What green or sustainability issues, problems, or initiatives can we tackle in our area to make this a better place?
Research Argument Topics
For our project, we will be arguing solutions to sustainability problems. You can also choose another topic, make sure to run it by me first.
Intro to Arguments/Rhetoric
Language is an art form. Here is the Wikipedia definition of Rhetoric.
Rhetoric is the art of discourse, wherein a writer or speaker strives to inform, persuade or motivate particular audiences in specific situations.
Aristotle’s definition of rhetoric
“The faculty of observing, in any given case, the available means of persuasion“
Ethos: Appeals to Ethics, Credibility or Character. Ethics, ethical, trustworthiness or reputation, style/tone. The credibility of the speaker persuades.
Pathos: Appeals to Emotion. Emotional or imaginative impact, stories, values. Uses emotional response to persuade an audience.
Logos: Appeals to logic. Persuade by reason and evidence.
- Evidence, S.T.A.R.
- Rhetorical Questions
- Transitions and connections
- Anticipate objections and answering
Graff “Hidden Intellectualism”
In the article “Hidden Intellectualism,” Gerald Graff argues that schools should encourage students to write about subjects that interests them. While passion about a subject does not necessarily mean they will write well about it, they can benefit from reflective and analytical writing about subjects they care about.
Nonacademic subjects can be “more intellectual than school” (267).
What does he mean by intellectual here? Look at paragraph 10.
Real intellectuals turn any subject, however lightweight it may seem, into grist for their mill through thoughtful questions they bring to it, whereas a dullard will find a way to drain the interest out of the richest subject (265).
Do you agree with this statement? Why?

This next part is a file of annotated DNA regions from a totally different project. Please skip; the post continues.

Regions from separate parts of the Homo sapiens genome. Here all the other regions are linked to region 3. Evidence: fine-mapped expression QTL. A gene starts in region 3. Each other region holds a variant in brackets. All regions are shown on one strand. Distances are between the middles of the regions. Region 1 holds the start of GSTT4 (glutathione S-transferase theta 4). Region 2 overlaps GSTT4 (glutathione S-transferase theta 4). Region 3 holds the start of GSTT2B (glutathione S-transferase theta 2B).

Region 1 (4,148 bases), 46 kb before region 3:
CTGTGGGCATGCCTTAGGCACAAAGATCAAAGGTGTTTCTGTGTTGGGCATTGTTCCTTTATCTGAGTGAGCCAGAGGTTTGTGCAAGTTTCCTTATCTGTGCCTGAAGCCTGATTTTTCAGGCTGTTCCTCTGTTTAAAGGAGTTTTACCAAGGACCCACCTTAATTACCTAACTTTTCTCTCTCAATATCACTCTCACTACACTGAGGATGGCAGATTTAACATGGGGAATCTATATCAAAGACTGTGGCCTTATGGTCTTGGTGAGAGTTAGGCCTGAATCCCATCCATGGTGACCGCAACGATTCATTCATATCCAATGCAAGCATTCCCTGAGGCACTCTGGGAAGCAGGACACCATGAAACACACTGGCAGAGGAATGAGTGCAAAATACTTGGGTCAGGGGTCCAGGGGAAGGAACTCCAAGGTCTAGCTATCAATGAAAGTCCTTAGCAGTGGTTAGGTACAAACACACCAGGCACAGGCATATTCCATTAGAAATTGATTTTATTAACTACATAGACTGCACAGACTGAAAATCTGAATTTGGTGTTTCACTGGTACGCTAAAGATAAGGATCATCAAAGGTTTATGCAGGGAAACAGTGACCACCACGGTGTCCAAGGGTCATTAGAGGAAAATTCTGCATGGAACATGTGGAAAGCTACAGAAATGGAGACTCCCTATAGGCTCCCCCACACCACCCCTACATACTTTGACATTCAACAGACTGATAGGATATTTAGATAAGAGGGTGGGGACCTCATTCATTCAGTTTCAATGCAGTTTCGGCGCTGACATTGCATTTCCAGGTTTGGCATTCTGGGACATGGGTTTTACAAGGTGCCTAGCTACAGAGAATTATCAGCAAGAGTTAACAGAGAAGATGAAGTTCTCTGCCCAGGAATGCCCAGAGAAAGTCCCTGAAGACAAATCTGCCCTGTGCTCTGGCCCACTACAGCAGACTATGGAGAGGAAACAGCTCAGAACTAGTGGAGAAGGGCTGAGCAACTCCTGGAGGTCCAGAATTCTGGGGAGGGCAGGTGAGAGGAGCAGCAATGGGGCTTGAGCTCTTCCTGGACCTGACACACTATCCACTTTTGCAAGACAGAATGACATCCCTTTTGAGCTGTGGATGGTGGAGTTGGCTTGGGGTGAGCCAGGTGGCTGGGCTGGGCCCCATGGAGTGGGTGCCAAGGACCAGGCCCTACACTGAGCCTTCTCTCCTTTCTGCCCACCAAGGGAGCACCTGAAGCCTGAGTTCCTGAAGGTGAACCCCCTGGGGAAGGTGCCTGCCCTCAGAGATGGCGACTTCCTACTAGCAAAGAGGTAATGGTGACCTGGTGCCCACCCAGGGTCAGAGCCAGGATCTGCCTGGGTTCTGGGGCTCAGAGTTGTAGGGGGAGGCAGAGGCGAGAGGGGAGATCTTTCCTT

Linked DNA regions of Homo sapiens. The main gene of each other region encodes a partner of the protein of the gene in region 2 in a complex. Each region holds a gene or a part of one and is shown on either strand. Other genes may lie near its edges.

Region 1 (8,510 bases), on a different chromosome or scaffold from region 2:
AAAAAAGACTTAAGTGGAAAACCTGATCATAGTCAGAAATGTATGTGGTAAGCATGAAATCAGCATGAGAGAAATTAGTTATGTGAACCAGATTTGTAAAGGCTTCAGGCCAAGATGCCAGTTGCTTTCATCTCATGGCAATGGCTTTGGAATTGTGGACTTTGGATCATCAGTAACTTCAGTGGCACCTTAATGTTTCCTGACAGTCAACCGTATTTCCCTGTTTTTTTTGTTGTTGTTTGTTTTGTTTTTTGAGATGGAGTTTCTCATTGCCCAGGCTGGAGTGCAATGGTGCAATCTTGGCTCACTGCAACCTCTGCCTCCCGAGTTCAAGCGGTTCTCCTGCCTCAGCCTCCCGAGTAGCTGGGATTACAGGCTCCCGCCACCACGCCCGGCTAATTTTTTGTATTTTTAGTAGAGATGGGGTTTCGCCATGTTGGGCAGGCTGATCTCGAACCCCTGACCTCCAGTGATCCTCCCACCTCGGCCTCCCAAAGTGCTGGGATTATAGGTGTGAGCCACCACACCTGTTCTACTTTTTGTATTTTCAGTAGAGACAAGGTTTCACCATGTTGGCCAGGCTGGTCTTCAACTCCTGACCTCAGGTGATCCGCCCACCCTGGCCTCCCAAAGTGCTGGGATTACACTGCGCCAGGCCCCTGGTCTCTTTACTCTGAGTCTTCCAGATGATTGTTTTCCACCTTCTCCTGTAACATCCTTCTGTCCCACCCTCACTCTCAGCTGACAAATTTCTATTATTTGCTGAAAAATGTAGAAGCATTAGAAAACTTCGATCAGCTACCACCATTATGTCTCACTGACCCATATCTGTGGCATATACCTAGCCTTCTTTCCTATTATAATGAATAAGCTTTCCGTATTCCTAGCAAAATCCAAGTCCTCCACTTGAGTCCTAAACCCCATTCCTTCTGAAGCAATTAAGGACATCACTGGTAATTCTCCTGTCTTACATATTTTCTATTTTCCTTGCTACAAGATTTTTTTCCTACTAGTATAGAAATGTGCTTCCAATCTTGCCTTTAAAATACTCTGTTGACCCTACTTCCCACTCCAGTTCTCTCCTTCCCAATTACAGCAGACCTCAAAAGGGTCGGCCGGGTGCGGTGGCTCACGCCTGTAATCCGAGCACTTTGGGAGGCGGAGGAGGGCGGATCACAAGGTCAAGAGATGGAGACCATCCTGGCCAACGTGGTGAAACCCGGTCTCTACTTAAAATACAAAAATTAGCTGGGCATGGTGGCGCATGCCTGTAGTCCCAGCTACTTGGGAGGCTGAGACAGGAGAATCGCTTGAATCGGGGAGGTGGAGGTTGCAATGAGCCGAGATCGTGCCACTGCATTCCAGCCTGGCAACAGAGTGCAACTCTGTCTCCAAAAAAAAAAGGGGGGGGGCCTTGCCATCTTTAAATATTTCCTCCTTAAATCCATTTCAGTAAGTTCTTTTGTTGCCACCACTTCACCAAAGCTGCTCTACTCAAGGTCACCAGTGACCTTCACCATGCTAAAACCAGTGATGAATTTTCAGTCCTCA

- Who is his audience?
- What is his purpose?
- What is his argument?
- What evidence does he provide?
Give me the student anytime who writes a sharply argued, sociologically acute analysis of an issue in Source over the student who writes a lifeless explication of Hamlet or Socrates’ Apology (270).
Why do we use sources?
Critical Thinking and Research
- Identify important problems.
- Explore relevant issues.
- Evaluate available evidence.
- Consider the implications of the decisions.
Critical thinking is NOT collecting information to support established conclusion.
- Survey, considering as many perspectives as possible.
- Analyze, identifying and then separating out the parts of the problem.
- Evaluate, judging the merit of various ideas, claims, and evidence.
Why Use Sources?
- To understand an issue
- See what has come before
- To find the facts
- To inform and persuade your audience
You need to understand that research is connected with ethos, an appeal that establishes credibility with readers.
Evaluating Your Sources
Remember the Acronym CRAAP
- C current
- R relevant
- A author
- A accurate
- P purpose
Ask yourself: “Am I choosing sources that represent a range of ideas, not simply ones that support my opinion?”